A couple of years ago I met Kevin Avery, a writer/editor/agent, after reading a piece of his on the Dylan-centric website I asked him if I could send him several pieces I had written and get an objective viewpoint on my writing. He read it and suggested I had the beginning of a great book. I sold a guitar, rolled the dice on New Years Day 2010, and hired him to help me edit and pitch the book. I signed a publishing deal with the University of Minnesota Press on October 30, 2010. That is the same university, I like to add, that refused me entrance to its music program and that I subsequently dropped out of. That my memoir is about my 35 years in the music business adds a certain sweetness to the irony and represents my karmic diploma. Funny how life works.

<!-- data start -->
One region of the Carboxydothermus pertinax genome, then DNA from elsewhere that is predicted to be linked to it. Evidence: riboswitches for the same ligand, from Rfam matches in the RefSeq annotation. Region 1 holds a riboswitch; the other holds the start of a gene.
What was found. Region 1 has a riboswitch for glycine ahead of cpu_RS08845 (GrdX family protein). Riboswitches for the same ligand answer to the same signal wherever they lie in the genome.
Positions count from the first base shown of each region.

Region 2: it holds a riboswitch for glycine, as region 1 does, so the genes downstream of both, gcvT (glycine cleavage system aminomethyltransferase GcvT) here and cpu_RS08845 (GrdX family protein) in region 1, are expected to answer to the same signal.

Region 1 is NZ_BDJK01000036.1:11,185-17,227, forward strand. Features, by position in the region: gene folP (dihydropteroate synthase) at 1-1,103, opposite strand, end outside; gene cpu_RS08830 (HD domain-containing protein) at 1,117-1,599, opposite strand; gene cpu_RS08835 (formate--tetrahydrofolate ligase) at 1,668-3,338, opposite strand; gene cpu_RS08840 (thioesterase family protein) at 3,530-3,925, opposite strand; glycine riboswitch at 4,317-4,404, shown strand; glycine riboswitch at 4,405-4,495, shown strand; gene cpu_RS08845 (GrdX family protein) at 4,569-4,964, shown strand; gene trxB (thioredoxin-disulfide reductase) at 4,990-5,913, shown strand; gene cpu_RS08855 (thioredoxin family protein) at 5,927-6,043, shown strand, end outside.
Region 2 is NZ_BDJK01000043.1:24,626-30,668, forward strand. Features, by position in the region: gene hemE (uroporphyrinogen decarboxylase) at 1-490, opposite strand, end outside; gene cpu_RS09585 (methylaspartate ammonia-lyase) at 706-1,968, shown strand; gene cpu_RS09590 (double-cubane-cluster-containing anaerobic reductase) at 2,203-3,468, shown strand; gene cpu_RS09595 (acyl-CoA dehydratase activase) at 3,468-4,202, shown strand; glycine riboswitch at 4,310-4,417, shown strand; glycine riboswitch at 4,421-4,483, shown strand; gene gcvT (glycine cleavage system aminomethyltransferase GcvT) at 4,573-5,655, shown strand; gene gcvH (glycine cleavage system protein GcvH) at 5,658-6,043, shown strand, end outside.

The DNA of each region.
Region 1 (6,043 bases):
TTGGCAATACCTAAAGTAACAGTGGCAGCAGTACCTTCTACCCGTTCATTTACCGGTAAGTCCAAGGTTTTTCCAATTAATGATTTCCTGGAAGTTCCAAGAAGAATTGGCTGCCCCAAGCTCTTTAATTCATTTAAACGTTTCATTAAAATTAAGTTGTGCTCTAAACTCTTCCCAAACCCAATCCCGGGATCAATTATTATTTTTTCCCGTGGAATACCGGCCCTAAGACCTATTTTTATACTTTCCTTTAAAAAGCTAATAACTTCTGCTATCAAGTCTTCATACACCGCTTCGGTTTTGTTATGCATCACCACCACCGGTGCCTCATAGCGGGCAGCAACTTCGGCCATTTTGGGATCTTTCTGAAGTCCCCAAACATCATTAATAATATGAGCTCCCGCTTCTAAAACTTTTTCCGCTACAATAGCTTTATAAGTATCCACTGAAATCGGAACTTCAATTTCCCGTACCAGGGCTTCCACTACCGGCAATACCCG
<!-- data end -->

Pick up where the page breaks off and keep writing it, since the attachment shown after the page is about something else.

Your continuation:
And now, a little over a month after its publication, I am finding myself connecting with people I haven’t seen or spoken to in years. Last week during a reading at Common Good Books in St. Paul, I ran into a woman who looked as pretty as the night I took her to the prom in 1974 and hadn’t seen much of her since. Add a bass player, a bar owner, and a bookie or two, and you start to get the picture. Like Joni Mitchell used to sing, “and go round and round and round in the circle game.”

As I was finishing the piece, the phone rang. It was the head librarian at the Virginia Public Library, the same library where Miss Smart would hold forth with her enchanting fairy tales. They would like me to appear there in 2012 to read from my book. And who says you can’t go home again?